Election ballots arrived in the mail this week and local voters are being asked to make a choice on three critical ballot measures. I am encouraging voters to support all three.
The Vernonia Rural Fire Protection District has placed two Measures on the ballot. Measure 5-245 is a ten year bond for the purchase of a badly needed, new fire engine and would cost taxpayers 26 cents per thousand of assessed property value. Measure 5-246 is a five year levy to fund the salary of a Training Captain to assist in the administration of the Department, mainly to organize the training of volunteers, as well as respond to calls when on duty. This would cost taxpayers 32 cents per thousand of assessed value.
The Vernonia Fire Department currently has one paid responder, Chief Dean Smith. According to Smith, volunteerism at the District is at an all time low and call volume is as high as it’s ever been. State requirements for volunteer training continue to increase. On top of that the VRFPD remains the lowest funded of any District in Columbia County.
Smith and the Vernonia Fire District are facing a perfect storm-a community that is too busy to volunteer, a limited training schedule to get the small number of volunteers they do have to meet state requirements, limited resources to fund operations and equipment, and not enough responders to answer the larger volume of calls they are receiving.
As Smith likes to point out, he and his small band of dedicated volunteers don’t just respond to fires. They assist the local ambulance service on EMS calls and also serve as the local rescue unit. They handle anything from extrications from motor vehicle accidents, to providing traffic control, to getting cats out of trees, and they have to be trained for all of them.
Many times only a small handful of volunteers are available to respond to a call and recently Smith had to head out on a call for a structure fire by himself. When they do respond, they sometimes have to worry whether their aging equipment will get them to the call and function properly when they arrive.
Protecting our community is the responsibility of each of us. We are lucky to have such a hard working and dedicated Chief in Dean Smith, as well as a group of volunteers who give up their valuable personal time to make themselves available to answer our call when we need help. If you are not able to be a volunteer then you need to consider doing your part by supporting the Fire District and the volunteers and help provide the resources they need to do the job we ask them to do.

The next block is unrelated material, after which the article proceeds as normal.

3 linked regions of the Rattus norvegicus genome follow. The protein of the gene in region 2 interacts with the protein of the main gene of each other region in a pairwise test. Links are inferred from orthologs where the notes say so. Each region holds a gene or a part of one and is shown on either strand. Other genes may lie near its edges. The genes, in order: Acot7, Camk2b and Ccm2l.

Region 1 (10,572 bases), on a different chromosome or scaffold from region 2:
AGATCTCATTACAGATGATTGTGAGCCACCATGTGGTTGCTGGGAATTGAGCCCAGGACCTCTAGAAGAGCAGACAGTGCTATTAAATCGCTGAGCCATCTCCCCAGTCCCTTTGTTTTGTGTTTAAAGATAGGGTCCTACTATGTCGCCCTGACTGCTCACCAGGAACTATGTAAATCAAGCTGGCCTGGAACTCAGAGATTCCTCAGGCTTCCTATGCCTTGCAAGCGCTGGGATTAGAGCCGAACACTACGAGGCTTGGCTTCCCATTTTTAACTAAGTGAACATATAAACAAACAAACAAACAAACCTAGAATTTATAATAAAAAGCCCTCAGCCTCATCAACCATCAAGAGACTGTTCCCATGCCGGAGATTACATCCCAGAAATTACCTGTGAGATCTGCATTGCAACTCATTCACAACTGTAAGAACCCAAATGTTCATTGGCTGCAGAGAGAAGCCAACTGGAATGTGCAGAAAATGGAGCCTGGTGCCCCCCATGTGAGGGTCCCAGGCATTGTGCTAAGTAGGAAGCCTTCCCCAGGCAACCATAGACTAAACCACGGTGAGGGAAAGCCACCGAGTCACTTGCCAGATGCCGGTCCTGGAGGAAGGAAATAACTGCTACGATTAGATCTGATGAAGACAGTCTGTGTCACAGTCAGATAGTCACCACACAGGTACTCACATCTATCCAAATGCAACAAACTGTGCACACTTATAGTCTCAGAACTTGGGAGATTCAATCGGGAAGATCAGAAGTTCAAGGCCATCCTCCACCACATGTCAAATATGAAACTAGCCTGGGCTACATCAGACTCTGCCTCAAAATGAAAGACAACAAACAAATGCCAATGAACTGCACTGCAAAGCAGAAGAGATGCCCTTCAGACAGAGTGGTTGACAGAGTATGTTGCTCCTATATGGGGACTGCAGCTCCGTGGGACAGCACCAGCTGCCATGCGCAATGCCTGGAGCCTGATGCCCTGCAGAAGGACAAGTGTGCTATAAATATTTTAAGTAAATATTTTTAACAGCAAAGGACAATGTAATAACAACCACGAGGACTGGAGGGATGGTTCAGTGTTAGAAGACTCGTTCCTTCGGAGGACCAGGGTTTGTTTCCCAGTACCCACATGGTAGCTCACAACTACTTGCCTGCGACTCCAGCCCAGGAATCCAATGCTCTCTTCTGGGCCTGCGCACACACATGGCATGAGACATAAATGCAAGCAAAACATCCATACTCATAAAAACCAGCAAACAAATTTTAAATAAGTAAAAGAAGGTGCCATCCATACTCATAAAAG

Measure 5-243 is asking voters county wide to increase, by 35 cents per ton, the Natural Resources Depletion fee on gravel to fund road maintenance and the Columbia County Rider public transportation system. The fee currently sits at 15 cents and has not been raised in eighteen years.
This measure has been more difficult to gauge. Contrary to what some people would like you to believe, CCRider is a well used transit system, especially during commute times in the mornings and afternoons. Many people within our communities depend on it to get to work, school, or to doctor and other appointments. It has grown over recent decades from what was basically a taxi service for senior citizens to a full fledged transit service, serving the needs of a diverse client base. It provides a reliable and much needed service in our community.
Those opposing this fee have run a loud and visible campaign to convince voters to reject the fee increase. They say they will lose business and will have to lay off workers.
Whether those claims are true or not, I do know that without some sort of dedicated funding more cuts will be made to CCRider, drivers there will lose their jobs, and county residents will lose some of their transportation options.
While increasing a fee on one particular industry may not seem fair to some, the County Commissioners owe it to the hundreds of people who use CCRider every day to provide stable and dedicated funding to keep this important local transportation system fully operational. This fee increase will provide needed revenue and is currently the only option on the table.
Election Day is Tuesday, May 19, 2015. Ballots may be dropped at the Vernonia Public Library, 701 Weed Avenue by 8:00 PM.